I read an article on 37signals.com that posited the end of the IT department. The main thrust was the with cloud-based services like GMail and Google Docs, “servers” were no longer necessary. They implied that most people, and the technology they use, are more than capable of dealing with everyday problems. While I do agree that some IT departments are run on the archaic principle that The Keepers Of The Technology are the Overlords, and you should be grateful for whatever they deign to allow you to do, fewer and fewer are going that way. They aren’t the exception, yet, but it is slowly getting better. Here are the problems I see with trying to let everyone do their own thing, and assume that everyone in the company can just take care of things themselves.
The first, and biggest, is security. It is hard enough to get technologists, like developers, to keep their local security on their own machines up to date, or even running. Lots (and I am guilty of this) will occasionally turn off the virus scanner to be able to get every ounce of performance from the machine “for just one test”, and then forget to turn it back on. A few minutes of surfing the wrong sites, and now their machine (and the ten machines around them) have at least one virus or bot installed, and your company’s security is compromised. I don’t expect a non-technical person to have to understand and perform the daily, weekly and monthly chores necessary to make sure their virus scanners, link scanners, e-mail scanners and firewalls are up-to-date. Again, it can be hard enough to get people who do know better to keep up with the work, it is even harder when the person in question is supposed to be doing something else, namely their actual job. Add on top of all this the need to make sure your users don’t open up holes in what is (hopefully) a carefully crafted and maintained network environment. “But it’s just a wireless basestation” is sometimes the explanation for an unsecure access point into your network, exposing your data (and potentially the company’s reason for being) to any and all who want to take a copy, and possibly delete it when they are done.
The second is stability of the entire ecosystem. A properly-run IT department gives their users enough leeway so that they can do their job and have some flexibility, but puts enough boundaries around the infrastructure to keep a single person from screwing it up for everyone. And these rules are in place to ensure that the corporation’s data is properly backed up (including off-site), and that the backups work. They are there to help with the “crap, I deleted the wrong file, can you get it from the backup for me?” requests. They make sure that one person or service doesn’t go and take up all the available bandwidth on the network, making it impossible for anyone else to get things done. They are there to make sure that a newly added device won’t take out the infrastructure that the entire company runs on. They also work immediately on problems that takes out resources the company needs, like networks. Companies have already seen the risks in allowing 3rd parties to host critical infrastructure: when RIM has a server problem, Blackberries don’t work (and for some companies, than can be thousands or millions of dollars in lost business). While Google’s services are important, Google isn’t going to care that you can longer provide customer support, or your corporation is basically dead in the water, when their GMail server has a hiccup or Google Docs is unavailable. Holding them responsible for a service you didn’t pay for gets to be very, very difficult.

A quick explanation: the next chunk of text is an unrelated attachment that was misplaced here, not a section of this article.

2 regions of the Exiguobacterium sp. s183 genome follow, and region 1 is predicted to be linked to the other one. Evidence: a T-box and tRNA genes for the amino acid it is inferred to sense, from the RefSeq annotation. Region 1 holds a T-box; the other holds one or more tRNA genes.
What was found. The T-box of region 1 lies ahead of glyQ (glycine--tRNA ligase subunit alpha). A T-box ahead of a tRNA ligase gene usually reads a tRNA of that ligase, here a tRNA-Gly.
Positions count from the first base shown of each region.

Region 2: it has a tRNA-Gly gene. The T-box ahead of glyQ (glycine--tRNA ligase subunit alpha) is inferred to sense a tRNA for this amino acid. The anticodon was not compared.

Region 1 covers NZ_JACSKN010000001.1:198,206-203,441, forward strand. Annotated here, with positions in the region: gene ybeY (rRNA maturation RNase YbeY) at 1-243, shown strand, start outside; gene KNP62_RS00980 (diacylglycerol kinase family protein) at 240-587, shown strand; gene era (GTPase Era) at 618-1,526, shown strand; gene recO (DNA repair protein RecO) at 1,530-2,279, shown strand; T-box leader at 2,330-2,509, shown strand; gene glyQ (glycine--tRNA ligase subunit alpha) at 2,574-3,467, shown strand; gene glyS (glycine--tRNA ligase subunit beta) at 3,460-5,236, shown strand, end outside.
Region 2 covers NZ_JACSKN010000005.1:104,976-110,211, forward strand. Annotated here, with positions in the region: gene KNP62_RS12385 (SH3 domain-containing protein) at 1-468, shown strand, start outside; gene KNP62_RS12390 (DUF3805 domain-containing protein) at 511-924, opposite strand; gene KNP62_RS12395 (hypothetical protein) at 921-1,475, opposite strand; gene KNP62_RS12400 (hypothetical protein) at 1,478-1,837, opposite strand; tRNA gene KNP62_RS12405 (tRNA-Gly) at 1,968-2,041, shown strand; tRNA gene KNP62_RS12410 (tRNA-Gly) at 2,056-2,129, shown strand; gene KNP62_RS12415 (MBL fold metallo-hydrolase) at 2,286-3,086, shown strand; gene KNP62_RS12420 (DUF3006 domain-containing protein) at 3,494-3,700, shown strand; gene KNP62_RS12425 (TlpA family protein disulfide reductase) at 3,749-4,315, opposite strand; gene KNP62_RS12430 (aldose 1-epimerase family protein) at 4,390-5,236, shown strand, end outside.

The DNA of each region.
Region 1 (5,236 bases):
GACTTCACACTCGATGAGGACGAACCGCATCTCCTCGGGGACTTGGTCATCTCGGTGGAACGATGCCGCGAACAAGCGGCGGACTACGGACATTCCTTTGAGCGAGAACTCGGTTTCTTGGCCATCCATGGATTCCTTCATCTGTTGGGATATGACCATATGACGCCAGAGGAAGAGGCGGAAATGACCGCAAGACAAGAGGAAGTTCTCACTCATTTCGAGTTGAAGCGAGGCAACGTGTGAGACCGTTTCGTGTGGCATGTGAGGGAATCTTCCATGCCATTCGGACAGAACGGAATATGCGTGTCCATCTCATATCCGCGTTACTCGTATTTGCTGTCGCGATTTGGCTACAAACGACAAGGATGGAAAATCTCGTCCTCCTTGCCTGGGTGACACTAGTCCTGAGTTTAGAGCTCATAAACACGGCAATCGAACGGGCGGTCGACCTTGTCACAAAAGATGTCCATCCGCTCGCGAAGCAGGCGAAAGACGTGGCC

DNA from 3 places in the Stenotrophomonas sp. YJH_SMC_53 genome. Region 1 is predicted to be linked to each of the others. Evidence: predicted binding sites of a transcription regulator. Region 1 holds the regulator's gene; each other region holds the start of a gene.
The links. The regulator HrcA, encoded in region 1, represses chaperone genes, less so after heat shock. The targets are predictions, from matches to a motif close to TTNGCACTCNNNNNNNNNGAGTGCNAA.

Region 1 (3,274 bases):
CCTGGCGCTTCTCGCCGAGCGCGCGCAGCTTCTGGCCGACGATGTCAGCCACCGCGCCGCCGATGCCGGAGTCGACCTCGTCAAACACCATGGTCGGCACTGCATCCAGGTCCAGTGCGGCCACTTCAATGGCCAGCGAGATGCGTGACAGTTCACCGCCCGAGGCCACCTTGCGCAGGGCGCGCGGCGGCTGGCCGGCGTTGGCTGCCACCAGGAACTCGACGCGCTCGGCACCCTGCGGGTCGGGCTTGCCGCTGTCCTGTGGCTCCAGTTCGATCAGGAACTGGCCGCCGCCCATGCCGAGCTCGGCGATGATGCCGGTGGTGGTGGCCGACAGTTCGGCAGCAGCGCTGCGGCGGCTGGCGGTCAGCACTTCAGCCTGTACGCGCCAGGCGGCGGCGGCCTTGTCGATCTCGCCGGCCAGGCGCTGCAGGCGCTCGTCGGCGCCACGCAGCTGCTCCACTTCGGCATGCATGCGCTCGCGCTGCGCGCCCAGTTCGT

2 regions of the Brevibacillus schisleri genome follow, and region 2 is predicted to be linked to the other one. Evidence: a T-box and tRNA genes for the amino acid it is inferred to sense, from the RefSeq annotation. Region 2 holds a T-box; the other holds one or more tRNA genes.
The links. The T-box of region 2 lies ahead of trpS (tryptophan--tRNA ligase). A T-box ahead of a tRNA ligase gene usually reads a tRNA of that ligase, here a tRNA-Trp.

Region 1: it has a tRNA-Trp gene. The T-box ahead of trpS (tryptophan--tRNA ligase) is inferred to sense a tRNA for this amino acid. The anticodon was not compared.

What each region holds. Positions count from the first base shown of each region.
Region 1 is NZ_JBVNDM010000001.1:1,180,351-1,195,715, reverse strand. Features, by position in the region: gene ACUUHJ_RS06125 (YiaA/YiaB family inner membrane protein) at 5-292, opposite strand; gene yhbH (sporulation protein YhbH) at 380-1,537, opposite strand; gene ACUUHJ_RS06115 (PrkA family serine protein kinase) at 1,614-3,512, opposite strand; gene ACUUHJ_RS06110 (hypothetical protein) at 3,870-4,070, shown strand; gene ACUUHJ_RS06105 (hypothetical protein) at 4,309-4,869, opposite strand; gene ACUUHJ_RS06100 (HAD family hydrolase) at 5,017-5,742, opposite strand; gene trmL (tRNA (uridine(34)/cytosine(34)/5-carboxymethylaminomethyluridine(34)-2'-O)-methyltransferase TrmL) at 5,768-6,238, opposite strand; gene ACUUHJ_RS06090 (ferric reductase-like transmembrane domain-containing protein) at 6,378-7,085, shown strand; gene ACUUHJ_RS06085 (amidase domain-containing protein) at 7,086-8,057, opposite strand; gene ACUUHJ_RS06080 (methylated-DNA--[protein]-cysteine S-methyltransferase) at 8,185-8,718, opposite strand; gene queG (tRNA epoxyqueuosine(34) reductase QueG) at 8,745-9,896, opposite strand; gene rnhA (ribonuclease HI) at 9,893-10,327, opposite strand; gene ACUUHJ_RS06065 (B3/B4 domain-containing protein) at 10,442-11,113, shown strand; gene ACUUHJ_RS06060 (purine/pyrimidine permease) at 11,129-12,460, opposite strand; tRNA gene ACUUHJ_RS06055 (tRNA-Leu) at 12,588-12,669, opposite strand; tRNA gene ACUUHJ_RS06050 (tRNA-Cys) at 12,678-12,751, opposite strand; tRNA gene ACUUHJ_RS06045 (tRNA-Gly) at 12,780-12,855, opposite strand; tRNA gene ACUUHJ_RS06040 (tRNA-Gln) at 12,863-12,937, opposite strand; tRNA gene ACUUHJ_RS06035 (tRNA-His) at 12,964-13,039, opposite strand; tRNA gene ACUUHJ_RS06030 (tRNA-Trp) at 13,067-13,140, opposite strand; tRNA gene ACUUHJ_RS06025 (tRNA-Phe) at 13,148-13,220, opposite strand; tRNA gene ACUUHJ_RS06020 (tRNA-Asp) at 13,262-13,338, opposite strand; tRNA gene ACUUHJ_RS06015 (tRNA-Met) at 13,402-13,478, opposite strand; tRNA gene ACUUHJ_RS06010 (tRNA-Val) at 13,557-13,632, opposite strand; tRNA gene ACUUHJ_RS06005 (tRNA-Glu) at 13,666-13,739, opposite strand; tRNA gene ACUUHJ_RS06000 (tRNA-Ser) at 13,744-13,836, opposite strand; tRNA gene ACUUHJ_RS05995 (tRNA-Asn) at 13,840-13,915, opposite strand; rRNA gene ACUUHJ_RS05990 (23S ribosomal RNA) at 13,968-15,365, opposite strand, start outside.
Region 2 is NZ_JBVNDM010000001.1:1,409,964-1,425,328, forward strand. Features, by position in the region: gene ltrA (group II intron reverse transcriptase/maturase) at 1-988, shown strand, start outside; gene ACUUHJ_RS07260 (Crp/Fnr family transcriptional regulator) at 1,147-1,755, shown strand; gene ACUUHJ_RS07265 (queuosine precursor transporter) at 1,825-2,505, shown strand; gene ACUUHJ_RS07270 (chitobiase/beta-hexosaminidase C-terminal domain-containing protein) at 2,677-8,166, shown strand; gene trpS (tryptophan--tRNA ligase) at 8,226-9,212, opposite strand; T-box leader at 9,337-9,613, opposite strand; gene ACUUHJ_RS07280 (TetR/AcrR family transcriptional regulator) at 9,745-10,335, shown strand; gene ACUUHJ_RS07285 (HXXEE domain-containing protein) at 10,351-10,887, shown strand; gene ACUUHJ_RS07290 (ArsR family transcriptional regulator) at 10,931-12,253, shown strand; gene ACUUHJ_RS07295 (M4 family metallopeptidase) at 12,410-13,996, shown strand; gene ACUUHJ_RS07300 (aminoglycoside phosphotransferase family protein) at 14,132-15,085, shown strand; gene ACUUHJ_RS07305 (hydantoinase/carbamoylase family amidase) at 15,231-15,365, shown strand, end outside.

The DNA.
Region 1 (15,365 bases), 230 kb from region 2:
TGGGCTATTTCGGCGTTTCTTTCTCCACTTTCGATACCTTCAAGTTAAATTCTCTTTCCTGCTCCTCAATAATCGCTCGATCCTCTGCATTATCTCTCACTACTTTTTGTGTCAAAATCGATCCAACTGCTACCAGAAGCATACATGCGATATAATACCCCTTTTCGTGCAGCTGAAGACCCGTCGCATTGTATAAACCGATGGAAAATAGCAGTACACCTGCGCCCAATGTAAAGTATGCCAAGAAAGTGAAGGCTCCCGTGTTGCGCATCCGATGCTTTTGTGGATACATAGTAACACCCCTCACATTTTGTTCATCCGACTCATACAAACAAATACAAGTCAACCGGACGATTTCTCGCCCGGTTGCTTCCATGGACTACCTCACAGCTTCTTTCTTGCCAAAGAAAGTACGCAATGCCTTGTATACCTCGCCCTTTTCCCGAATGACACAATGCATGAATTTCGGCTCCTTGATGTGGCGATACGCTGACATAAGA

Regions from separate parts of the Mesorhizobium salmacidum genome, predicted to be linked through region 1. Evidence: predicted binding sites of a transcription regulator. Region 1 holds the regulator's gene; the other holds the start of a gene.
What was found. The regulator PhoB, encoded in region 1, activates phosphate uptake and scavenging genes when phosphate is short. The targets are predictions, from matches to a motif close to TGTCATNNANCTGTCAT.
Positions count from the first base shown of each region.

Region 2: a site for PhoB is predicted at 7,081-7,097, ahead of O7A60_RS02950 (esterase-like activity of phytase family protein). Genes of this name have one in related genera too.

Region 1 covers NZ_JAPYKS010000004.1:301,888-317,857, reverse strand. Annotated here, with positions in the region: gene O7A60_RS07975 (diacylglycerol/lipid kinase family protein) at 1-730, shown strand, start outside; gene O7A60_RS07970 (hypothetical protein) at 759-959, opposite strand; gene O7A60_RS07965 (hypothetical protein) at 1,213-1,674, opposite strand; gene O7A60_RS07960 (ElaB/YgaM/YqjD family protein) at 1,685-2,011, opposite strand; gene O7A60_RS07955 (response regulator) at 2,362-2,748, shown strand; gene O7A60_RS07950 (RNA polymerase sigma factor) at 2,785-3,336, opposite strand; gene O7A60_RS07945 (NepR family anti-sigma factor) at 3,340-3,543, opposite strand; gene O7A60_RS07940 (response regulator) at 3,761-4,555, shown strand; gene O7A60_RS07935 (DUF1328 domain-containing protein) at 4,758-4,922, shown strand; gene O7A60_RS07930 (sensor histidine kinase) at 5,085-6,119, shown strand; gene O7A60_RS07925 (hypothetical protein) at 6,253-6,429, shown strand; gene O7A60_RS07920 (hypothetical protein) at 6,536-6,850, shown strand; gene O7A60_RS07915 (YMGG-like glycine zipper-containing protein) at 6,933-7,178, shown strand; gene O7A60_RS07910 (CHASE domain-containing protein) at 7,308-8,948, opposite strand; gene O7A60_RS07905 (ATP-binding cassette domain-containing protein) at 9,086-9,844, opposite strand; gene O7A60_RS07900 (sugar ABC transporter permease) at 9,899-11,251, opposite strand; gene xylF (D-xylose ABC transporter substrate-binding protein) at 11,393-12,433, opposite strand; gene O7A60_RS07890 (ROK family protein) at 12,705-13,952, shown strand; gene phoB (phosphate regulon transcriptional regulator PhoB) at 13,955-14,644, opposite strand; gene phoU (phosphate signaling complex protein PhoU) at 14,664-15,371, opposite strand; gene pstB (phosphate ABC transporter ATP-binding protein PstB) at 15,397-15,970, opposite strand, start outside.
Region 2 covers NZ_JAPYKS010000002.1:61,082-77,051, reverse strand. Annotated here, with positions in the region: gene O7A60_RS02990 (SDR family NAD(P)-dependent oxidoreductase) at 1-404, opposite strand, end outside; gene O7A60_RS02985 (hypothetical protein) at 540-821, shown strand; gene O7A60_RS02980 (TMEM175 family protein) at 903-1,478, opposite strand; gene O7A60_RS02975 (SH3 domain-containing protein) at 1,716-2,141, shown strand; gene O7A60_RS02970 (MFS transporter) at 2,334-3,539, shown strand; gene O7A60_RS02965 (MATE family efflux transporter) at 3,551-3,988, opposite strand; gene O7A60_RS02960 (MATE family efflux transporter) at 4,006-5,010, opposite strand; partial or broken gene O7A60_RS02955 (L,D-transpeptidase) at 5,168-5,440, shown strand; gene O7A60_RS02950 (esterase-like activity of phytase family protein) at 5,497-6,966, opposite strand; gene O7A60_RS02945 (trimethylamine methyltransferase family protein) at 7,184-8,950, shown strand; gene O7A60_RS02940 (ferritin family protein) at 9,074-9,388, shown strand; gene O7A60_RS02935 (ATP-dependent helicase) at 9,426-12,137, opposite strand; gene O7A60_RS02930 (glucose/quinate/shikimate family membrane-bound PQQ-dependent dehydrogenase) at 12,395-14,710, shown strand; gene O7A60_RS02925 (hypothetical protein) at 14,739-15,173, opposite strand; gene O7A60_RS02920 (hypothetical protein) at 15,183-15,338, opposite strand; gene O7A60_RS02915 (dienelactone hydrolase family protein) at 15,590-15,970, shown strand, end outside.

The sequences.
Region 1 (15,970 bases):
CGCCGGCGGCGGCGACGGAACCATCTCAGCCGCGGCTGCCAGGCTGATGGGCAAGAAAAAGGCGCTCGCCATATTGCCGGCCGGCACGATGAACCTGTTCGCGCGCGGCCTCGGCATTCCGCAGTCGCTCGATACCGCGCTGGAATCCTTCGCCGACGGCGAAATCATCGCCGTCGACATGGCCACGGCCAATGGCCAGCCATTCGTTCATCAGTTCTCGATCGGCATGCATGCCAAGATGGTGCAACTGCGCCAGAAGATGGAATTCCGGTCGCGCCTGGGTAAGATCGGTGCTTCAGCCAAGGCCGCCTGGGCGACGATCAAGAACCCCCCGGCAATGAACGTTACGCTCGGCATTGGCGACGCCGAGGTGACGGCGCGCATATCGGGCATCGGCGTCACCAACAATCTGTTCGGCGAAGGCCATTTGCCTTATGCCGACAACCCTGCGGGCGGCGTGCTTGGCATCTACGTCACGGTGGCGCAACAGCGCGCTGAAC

The third is around the regulatory and legal environment. In the United States, under the laws for evidence and discovery, every corporation is required to keep a copy of their electronic records in a safe and secure location, going back several years, to be produced when required for any legal action or criminal investigation (and almost no one knows this, sadly). For Wall Street firms, the data has to be kept on write-once technology in a secure off-site location for at least 7 years (to comply with the SEC and New York state law) and the recommendation is to keep 8 years to allow for discovery. In some cases, that location has to be within the boundaries of the United States. Do you expect the receptionist, the folks in accounting or some one providing customer support to know this, and take the time necessary to make sure it occurs for their data? They have other things they are supposed to be doing, again their jobs.
Yes, there are draconian IT departments out there. They have to hoard what power they get, because in some environments, they will lose it if they don’t (or they believe they will, which is just as bad). But they are there for a reason, and it isn’t capricious. Just like there are locks on the doors, and larger companies have specific personal identification requirements (like badges), these people have a mandate to protect and maintain a valuable and limited resource: the network, servers and computers necessary to keep the company running. Sure, some small companies can easily be run without centralized IT. But there are some (primarily those in some kind of regulated environment) that cannot do that. There are others that, because of legal responsibilities to shareholders, simply cannot trust that everyone will just “do the right thing”. And to expect a non-technical person to truly understand the implications of using a product or service, and it’s impact to the stability and security of the corporate infrastructure, is simply irresponsible, bordering on reckless.